Michelle MacDonald, the Republican-endorsed candidate for the Minnesota Supreme Court, was ticketed in Wright County last week for violating the terms of her limited license as she awaits trial for alleged drunken driving and resisting arrest.

According to court records, on Aug. 1 a law enforcement officer encountered a stalled vehicle near Monticello, where the driver was identified from a campaign sticker as Michelle MacDonald. The vehicle was registered to her. MacDonald told the officer she went to St. Cloud to meet her campaign manager.

"She is running for MN Supreme Court, licensed attorney," the officer notes read. "No office in St. Cloud per her. Changed story a couple of time(s), then pleaded with me not to cite her."

MacDonald was ticketed for violating the terms of a limited license, a misdemeanor, although the notes do not say why she was cited. Her vehicle, which had overheated, was towed to Monticello.

Under Minnesota law, drivers who have had their license suspended may apply for a limited license that allows them to travel to work with restrictions on hours or areas where a driver may travel. MacDonald said Thursday that the incident occurred at 11 a.m., on Interstate 94, when she was within her restrictions of driving from 8 a.m.-8 p.m. She said she flagged down help and was approached by a state trooper.

"He never took my driver's license or ID, but I showed him some campaign materials on my passenger seat and told him I was running for Supreme Court justice," MacDonald said in an interview Thursday. MacDonald said she was never told why she was violating the terms of her restricted license.

MacDonald, a family law attorney who was endorsed at the Republican Party's convention in May, faces trial in September for a 2013 arrest in which police allege she resisted arrest and refused a breath test after an officer said he smelled alcohol during a traffic stop.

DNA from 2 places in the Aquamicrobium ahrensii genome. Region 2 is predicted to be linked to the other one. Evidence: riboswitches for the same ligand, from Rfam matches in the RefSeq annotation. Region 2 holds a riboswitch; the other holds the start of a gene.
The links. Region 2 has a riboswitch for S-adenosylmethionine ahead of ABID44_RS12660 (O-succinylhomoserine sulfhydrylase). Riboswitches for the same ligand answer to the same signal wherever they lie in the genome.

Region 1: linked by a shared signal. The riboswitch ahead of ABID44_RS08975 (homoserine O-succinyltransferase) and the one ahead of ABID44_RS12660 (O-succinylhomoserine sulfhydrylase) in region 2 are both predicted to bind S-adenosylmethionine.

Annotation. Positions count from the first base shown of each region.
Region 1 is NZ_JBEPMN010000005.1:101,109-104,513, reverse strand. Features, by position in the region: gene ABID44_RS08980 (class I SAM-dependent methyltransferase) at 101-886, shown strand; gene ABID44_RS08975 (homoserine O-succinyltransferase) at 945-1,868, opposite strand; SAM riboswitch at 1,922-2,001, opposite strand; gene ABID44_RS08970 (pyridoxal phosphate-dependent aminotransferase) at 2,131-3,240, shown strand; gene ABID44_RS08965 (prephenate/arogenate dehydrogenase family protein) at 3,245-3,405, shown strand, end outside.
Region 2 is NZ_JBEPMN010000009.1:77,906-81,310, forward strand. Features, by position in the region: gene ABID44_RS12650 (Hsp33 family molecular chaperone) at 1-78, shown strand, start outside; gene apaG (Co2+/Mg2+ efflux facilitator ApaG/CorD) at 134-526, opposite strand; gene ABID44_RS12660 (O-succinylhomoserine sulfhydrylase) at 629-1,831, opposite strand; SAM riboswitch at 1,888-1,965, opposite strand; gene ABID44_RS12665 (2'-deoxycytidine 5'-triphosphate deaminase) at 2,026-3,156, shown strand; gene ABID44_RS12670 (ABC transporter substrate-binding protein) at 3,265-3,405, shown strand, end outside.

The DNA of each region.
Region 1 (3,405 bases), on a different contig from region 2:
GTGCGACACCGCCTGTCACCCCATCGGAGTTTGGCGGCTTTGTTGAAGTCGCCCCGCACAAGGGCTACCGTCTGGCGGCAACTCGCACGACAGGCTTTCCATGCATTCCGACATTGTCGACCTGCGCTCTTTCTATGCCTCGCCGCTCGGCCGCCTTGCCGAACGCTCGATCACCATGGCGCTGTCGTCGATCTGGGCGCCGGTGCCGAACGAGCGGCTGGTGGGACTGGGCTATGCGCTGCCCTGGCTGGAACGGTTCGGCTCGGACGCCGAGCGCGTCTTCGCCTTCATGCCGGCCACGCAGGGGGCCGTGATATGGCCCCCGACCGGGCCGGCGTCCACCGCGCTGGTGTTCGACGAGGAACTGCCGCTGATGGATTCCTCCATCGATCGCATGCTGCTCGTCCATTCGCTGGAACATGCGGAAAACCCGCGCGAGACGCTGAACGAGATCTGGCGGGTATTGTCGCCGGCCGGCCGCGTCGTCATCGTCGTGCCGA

State Republican Party leaders said they did not know about the arrest when delegates endorsed MacDonald. Most members of the party's Judicial Election Committee have remained steadfast in their support of MacDonald while criticizing party leaders for not backing her. Committee members have said they knew of MacDonald's pending case when they presented her for endorsement. MacDonald is running against Justice David Lillehaug, who was appointed by Gov. Mark Dayton and is seeking a second term.

"We were impressed by her qualifications and believed that her candidacy and message would 'go viral' because of the abuse she has received at the hands of the judges, prosecutors and other employees of the Dakota County judicial system," read a recent e-mail to delegates signed by most committee members.

MacDonald said she still intends to take her case to trial and expects an acquittal.